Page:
This is famously a dialogue-heavy opera, yet the orchestra was certainly not relegated to a mere supporting role: the musicians were equally as important and impressive as the vocalists, playing confidently with smooth lines and phrasing. It was nice to see that, in a venue with no pit, they were not hidden away or awkwardly crammed in. Taking up a large proportion of the stage area, they interacted with the cast and brought their own humorous elements into the show: for example, the lead violinist who read her copy of ‘Fifty Shades of Grey’ between numbers, while another filed her nails. It was another small but delightful touch that gave this show its charm.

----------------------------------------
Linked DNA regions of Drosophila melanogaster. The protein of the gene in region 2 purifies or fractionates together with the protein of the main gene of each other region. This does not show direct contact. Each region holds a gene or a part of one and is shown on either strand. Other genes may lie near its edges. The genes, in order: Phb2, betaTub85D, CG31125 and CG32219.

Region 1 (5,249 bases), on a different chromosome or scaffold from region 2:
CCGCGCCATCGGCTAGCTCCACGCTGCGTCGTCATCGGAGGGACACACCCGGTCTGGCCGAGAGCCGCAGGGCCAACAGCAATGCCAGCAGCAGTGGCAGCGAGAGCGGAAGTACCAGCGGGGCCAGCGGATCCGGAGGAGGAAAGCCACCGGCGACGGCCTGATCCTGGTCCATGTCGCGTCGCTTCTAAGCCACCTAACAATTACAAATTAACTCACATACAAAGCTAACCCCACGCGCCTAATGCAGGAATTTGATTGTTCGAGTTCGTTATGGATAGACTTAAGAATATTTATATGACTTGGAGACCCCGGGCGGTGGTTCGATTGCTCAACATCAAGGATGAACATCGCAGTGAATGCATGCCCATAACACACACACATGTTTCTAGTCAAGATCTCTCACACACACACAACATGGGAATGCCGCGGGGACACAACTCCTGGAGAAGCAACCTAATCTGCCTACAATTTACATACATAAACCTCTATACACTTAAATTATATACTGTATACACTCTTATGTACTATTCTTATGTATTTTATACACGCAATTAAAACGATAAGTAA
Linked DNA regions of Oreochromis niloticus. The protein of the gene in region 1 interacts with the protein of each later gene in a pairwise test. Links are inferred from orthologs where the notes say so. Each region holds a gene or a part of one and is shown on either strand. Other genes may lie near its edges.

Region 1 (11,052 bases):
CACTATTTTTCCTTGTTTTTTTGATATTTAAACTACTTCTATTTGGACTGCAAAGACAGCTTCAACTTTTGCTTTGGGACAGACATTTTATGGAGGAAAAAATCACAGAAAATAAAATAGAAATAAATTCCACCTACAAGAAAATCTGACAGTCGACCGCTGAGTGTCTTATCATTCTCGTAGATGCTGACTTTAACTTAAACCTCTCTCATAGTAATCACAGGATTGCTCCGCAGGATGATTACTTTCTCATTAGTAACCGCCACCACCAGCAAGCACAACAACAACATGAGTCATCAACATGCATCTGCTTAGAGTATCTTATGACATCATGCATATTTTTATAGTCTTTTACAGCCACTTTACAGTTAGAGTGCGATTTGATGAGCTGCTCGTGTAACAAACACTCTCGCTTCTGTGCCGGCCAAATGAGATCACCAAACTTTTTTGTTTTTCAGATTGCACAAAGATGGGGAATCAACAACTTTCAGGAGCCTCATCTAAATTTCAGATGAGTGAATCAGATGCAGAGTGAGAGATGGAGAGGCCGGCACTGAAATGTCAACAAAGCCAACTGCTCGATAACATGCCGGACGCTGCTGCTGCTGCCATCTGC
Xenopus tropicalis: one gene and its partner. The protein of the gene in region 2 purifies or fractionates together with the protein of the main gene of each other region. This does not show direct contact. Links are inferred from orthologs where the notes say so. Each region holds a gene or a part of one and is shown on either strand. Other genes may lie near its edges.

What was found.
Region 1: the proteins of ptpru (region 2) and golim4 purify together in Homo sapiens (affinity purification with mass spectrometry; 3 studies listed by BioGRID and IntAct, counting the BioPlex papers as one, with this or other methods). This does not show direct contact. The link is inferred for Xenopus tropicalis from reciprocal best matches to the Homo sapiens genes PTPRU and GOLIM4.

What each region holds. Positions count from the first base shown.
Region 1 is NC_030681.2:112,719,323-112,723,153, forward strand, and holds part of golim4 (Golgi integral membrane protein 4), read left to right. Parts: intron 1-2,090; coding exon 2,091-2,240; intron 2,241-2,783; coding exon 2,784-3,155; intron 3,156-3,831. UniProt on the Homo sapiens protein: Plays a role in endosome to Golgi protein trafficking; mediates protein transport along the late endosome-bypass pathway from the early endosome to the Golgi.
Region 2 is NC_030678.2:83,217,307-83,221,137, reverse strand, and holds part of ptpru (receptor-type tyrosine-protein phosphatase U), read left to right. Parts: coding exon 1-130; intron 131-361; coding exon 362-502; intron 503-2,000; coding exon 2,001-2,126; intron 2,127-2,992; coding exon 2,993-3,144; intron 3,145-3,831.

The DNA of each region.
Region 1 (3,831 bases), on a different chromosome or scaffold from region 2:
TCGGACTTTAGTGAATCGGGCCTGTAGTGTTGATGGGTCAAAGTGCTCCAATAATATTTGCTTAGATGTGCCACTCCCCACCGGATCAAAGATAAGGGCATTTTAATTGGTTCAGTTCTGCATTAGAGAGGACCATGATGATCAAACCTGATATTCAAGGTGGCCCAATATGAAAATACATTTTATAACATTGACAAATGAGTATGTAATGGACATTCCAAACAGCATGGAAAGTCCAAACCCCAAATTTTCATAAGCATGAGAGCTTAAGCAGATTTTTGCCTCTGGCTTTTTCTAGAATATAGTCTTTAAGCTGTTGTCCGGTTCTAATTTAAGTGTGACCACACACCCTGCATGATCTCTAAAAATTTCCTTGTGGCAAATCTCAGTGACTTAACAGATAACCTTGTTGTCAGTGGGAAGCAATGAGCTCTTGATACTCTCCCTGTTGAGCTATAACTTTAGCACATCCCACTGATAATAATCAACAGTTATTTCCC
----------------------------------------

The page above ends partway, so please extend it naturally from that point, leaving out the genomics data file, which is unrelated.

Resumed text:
The set is minimalistic to the point of non-existent, but after approximately ninety seconds I stopped noticing, as the cast threw themselves into the show, using all the space of the simple staging – and their fabulous costumes – for comic visual effect. This combination of physicality and visuals with almost Wilde-esque dialogue worked a treat, and particularly effective were the nods to contemporary culture that littered this rewriting of the script: references to ‘I’m A Celebrity’, Susan Boyle, The Guardian and the Classical Brits all elicited appreciative laughs from the enthusiastic audience. Sexual innuendo and seductive dance moves were far from the Mozart tradition in which we began, but only added to the humour: conductor, company founder and one half of the script re-writing duo Oliver Zeffman is evidently an almost sickeningly talented young man.